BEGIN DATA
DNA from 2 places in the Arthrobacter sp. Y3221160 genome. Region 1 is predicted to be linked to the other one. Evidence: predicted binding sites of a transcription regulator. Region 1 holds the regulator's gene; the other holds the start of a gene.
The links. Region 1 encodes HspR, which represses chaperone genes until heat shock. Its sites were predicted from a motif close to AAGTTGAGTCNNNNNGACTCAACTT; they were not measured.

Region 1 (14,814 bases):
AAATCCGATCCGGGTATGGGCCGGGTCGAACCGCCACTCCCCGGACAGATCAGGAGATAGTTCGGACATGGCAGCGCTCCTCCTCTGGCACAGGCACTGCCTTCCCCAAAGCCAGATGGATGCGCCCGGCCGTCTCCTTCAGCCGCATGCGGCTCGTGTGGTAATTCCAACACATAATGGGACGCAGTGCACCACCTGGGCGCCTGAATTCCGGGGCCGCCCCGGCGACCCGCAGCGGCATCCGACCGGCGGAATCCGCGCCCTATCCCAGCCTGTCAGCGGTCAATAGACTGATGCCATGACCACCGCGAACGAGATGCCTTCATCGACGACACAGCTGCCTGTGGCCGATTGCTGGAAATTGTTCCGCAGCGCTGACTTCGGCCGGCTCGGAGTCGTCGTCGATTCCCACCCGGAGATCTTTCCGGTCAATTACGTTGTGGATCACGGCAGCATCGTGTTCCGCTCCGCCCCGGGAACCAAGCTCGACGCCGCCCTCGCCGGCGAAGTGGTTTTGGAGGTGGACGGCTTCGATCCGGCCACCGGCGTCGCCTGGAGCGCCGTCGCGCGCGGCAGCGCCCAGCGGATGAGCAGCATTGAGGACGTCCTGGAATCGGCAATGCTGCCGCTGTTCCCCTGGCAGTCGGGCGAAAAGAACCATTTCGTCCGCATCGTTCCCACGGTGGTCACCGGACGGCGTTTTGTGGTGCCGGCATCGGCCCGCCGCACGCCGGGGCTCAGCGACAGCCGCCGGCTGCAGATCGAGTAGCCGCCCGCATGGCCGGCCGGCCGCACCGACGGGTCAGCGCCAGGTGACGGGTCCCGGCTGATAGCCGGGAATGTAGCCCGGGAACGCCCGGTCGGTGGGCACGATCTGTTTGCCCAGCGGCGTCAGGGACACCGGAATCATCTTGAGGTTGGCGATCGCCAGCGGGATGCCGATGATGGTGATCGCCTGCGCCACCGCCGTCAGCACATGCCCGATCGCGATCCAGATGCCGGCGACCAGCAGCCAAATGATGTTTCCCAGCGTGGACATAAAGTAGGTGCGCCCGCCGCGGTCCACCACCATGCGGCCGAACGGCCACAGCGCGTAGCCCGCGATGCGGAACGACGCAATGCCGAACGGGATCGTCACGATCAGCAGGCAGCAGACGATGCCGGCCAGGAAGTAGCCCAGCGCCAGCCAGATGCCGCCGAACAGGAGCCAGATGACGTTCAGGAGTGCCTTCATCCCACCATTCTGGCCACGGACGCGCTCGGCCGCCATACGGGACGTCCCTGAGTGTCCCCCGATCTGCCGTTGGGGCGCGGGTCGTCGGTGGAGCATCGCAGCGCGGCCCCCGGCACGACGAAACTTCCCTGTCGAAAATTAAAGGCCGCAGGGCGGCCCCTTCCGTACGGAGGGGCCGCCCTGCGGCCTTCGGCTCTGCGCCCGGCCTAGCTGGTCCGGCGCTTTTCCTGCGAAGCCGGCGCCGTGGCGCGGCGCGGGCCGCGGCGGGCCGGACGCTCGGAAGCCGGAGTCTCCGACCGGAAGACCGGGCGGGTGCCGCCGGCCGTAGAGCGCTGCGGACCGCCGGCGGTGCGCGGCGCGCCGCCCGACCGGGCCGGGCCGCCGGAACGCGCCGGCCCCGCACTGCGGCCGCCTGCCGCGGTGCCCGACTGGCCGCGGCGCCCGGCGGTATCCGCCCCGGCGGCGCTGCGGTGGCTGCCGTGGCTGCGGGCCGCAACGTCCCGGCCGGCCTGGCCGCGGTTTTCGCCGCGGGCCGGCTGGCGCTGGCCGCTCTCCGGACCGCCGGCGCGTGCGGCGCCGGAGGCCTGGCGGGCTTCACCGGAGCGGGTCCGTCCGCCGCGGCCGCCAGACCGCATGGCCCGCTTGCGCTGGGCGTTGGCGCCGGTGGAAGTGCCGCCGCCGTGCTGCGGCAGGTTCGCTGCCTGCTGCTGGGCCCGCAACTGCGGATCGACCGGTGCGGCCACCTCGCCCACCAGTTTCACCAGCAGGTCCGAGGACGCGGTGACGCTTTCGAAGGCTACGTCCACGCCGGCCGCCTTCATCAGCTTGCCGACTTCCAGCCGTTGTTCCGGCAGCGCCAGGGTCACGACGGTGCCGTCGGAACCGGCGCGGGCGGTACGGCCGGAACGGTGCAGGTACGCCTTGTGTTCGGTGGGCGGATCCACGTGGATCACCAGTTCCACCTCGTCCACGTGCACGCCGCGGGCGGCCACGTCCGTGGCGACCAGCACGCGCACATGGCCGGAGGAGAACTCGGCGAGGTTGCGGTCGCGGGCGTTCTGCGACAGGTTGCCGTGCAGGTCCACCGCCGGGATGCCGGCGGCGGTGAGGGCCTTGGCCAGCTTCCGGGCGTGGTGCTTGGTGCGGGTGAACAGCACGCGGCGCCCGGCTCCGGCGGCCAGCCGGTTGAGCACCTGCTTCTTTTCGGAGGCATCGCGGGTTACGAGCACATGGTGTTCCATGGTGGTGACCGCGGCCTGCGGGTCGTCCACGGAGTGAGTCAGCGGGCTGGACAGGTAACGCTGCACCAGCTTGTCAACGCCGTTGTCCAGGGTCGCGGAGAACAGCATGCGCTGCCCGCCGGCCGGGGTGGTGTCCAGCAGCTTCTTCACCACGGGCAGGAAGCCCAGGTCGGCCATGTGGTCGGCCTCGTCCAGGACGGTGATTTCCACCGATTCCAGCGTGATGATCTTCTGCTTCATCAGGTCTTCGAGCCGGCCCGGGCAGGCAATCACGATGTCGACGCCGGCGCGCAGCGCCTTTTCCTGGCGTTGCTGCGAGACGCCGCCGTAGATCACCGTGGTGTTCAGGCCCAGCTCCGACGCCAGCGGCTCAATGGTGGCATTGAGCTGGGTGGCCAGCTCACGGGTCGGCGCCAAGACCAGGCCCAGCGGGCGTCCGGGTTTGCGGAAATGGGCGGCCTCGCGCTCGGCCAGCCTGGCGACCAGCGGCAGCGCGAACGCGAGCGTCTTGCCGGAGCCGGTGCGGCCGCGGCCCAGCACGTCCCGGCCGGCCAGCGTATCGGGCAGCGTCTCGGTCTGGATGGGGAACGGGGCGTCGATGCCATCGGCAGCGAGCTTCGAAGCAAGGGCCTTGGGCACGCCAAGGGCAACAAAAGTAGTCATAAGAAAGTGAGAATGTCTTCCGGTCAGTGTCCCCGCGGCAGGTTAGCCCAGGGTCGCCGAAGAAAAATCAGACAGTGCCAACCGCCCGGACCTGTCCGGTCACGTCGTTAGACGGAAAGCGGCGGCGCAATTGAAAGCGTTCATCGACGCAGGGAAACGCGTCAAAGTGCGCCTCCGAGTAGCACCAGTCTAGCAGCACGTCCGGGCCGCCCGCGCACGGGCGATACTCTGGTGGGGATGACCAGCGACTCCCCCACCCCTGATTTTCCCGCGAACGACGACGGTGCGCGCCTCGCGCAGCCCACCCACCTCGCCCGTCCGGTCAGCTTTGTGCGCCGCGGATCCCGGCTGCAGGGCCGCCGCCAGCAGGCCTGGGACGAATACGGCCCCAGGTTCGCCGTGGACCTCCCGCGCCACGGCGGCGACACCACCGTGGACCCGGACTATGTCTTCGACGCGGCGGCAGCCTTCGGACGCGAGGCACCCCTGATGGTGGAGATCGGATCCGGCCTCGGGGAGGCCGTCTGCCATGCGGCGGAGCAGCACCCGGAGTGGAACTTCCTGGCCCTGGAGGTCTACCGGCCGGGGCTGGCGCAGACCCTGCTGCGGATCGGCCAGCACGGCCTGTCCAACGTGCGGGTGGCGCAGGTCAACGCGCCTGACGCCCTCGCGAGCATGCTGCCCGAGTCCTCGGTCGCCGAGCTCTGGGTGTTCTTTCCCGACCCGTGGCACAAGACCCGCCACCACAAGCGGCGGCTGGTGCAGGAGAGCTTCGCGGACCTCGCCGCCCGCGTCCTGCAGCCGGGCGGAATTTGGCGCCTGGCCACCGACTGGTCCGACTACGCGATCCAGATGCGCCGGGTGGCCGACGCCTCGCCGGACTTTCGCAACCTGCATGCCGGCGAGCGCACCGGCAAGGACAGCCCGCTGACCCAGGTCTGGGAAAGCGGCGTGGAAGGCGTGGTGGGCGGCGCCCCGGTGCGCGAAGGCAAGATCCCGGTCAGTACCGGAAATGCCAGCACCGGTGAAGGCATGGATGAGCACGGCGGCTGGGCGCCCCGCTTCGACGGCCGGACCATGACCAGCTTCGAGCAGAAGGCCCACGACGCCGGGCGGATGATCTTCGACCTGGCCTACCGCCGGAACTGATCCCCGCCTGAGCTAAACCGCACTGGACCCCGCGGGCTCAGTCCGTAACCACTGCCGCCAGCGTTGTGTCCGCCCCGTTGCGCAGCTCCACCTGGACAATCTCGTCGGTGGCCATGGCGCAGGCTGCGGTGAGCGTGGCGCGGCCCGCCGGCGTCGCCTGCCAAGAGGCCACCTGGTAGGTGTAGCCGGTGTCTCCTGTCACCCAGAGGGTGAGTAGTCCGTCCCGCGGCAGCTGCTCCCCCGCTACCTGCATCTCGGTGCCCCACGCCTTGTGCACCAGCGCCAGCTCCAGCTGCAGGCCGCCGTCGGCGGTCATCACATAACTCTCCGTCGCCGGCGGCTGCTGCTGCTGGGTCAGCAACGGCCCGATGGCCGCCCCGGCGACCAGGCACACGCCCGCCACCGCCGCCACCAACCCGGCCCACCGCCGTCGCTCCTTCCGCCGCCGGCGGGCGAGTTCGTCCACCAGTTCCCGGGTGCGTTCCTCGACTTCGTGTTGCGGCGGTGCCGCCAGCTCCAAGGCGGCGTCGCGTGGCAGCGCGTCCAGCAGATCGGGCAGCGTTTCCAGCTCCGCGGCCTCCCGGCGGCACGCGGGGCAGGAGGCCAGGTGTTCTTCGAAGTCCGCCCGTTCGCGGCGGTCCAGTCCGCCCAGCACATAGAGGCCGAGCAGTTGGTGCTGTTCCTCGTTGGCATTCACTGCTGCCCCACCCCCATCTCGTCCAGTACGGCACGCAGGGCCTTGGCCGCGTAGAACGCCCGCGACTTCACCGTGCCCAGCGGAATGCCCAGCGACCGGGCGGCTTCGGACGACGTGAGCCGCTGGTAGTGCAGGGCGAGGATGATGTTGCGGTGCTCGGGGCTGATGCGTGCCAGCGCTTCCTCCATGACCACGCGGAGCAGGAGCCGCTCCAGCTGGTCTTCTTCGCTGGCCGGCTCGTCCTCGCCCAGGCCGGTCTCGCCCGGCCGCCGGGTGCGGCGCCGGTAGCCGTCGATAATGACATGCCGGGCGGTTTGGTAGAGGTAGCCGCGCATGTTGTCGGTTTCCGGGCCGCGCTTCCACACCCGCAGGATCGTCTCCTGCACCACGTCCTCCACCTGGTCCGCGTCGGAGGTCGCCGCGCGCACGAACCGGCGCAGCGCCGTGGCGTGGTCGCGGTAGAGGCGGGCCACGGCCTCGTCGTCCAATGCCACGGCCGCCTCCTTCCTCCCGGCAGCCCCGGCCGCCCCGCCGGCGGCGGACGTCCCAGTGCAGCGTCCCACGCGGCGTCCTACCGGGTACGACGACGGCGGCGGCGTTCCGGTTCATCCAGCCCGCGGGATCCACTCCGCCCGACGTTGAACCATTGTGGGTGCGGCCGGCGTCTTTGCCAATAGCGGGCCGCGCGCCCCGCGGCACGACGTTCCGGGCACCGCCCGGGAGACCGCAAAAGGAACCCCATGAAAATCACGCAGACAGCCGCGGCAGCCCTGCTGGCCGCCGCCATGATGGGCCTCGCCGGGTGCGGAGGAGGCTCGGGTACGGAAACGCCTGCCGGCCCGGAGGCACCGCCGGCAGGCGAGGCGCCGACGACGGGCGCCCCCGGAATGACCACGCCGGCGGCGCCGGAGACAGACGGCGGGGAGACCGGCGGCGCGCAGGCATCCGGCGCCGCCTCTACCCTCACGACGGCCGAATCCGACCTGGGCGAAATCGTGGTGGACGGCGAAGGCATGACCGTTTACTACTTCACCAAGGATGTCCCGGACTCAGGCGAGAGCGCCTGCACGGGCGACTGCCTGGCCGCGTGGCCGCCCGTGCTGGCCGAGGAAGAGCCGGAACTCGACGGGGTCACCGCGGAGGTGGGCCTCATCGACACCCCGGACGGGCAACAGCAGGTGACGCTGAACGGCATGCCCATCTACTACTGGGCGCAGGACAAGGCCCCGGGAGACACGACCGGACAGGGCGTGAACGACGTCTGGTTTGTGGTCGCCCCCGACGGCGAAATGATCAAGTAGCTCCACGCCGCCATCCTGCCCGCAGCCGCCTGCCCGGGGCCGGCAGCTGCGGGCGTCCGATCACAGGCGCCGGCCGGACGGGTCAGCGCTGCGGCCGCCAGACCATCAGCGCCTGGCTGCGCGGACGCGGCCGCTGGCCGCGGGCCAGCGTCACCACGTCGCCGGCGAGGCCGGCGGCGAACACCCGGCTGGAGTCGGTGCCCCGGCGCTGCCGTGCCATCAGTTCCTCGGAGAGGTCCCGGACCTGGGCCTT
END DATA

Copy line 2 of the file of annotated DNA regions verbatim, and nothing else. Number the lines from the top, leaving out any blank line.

The links. Region 1 encodes HspR, which represses chaperone genes until heat shock. Its sites were predicted from a motif close to AAGTTGAGTCNNNNNGACTCAACTT; they were not measured.